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Assessing the Content Validity, Acceptability, and Feasibility of the Hypo-METRICS App: Survey and Interview Study

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Peer-reviewed

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Article

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Authors

Søholm, Uffe 
Zaremba, Natalie 
Broadley, Melanie 
Lundager Axelsen, Johanne 

Abstract

Background: The Hypo-METRICS smartphone app was developed to investigate the impact of hypoglycaemia on daily functioning in adults with type 1 diabetes (T1DM) or insulin-treated type 2 diabetes (T2DM). The app uses ecological momentary assessments, thereby minimising recall bias and maximising ecological validity. It was used in the Hypo-METRICS study, a European multi-centre observational study, wherein participants wore a blinded continuous glucose monitoring device and completed the app three times daily for 70 days. The three aims of the study were to explore: 1) the content validity of the app content, 2) the acceptability and feasibility of using the app for the duration of the Hypo-METRICS study, and 3) suggestions for future versions of the app. Methods: Participants who had completed the 70-day Hypo-METRICS study in the United Kingdom were invited to participate in a brief online survey and an online interview (approximately one hour) to explore their experiences with the app during the Hypo-METRICS study. A thematic analysis of the qualitative data was conducted using both deductive and inductive methods. Results: Eighteen adults with diabetes (T1DM: n=10; 50% female, mean±SD age 47±16 years; T2DM: n=8, 25% female, mean±SD age 61±9 years) filled out the survey and were interviewed. In exploring content validity, participants overall described the Hypo-METRICS app as relevant, understandable, and comprehensive. Three themes were derived: 1) hypoglycaemia symptoms and experiences are idiosyncratic, 2) it was easy to select ratings on the app, but day-to-day changes are perceived as minimal and 3) instructions could be improved. Participants offered suggestions for changes or additional questions and functions that could increase engagement and improve content (such as providing more examples with the questions). In exploring acceptability and feasibility, five themes were derived: 1) helping science and people with diabetes; 2) easy to fit in, but more flexibility wanted; 3) hypoglycaemia delaying responses and increasing completion time; 4) design, functionality, and customisability of the app and, 5) limited change in awareness of symptoms and impact. Participants described using the app as a positive experience overall, and as having a possible, although limited, intervention effect, in terms of both hypoglycaemia awareness and personal impact. Conclusions: The Hypo-METRICS app shows promise as a new research tool to assess the impact of hypoglycaemia on an individual’s daily functioning. Despite suggested improvements, participants responses indicate that the app has satisfactory content validity, overall fits in with everyday life, and is suitable for a 10-week research study. Although developed for research purposes, the real-time assessments may have clinical value for monitoring and review of hypoglycaemia symptom awareness and personal impact.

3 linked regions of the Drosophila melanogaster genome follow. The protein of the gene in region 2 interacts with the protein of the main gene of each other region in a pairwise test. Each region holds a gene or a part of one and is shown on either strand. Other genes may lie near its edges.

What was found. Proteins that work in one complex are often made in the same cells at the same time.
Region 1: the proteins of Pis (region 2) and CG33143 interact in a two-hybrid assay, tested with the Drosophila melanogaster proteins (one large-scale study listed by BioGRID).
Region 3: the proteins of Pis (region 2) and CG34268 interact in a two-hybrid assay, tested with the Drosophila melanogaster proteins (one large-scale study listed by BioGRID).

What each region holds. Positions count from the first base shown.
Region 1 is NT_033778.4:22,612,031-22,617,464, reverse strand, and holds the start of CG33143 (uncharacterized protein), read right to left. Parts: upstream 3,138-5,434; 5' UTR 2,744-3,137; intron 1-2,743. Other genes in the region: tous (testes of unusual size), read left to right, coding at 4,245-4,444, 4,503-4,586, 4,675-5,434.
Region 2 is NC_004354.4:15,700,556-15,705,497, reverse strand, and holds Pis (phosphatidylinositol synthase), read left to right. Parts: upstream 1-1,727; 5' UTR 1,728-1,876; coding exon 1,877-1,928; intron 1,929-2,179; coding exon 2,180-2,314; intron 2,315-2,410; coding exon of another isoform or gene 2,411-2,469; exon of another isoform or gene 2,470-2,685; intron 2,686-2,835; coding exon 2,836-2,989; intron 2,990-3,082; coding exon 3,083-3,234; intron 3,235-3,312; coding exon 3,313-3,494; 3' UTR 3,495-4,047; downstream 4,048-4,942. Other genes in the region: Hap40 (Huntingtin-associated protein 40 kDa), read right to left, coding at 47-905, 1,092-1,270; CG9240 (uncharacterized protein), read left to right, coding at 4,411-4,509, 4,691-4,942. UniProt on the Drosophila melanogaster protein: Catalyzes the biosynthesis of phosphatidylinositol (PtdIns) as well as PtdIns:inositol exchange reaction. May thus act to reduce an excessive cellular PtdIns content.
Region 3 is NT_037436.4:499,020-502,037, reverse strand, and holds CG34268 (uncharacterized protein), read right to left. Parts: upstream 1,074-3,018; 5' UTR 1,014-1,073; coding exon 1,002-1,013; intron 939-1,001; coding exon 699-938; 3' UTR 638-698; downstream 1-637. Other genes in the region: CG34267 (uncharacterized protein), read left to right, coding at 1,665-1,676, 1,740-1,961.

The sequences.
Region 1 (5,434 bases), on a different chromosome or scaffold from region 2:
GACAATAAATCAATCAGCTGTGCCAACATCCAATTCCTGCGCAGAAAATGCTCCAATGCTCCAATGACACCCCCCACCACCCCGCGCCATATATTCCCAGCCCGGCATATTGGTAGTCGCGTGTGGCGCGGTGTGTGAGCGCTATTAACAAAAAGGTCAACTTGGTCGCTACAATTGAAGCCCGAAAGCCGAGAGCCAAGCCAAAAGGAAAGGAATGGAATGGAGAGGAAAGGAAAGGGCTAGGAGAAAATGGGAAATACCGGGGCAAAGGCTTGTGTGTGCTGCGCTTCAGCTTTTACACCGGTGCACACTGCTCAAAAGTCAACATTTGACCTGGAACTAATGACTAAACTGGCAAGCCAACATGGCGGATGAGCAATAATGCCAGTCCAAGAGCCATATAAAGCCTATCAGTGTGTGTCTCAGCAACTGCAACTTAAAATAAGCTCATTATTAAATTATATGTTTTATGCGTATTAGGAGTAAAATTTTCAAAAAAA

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Keywords

Journal Title

JMIR Diabetes

Conference Name

Journal ISSN

2371-4379

Volume Title

Publisher

JMIR Publications
Sponsorship
Innovative Medicines Initiative 2 Joint Undertaking (JU) under grant agreement No 777460. The JU receives support from the European Union’s Horizon 2020 research and innovation programme and EFPIA and T1DM Exchange, JDRF, International Diabetes Federation (IDF) and The Leona M. and Harry B. Helmsley Charitable Trust. The industry partners supporting the JU include Abbott Diabetes Care, Eli Lilly, Medtronic, Novo Nordisk and Sanofi-Aventis. JS and CH are supported by core funding to the Australian Centre for Behavioural Research in Diabetes provided by the collaboration between Diabetes Victoria and Deakin University. GME’s position at King’s College London is funded by a grant from Novo Nordisk.
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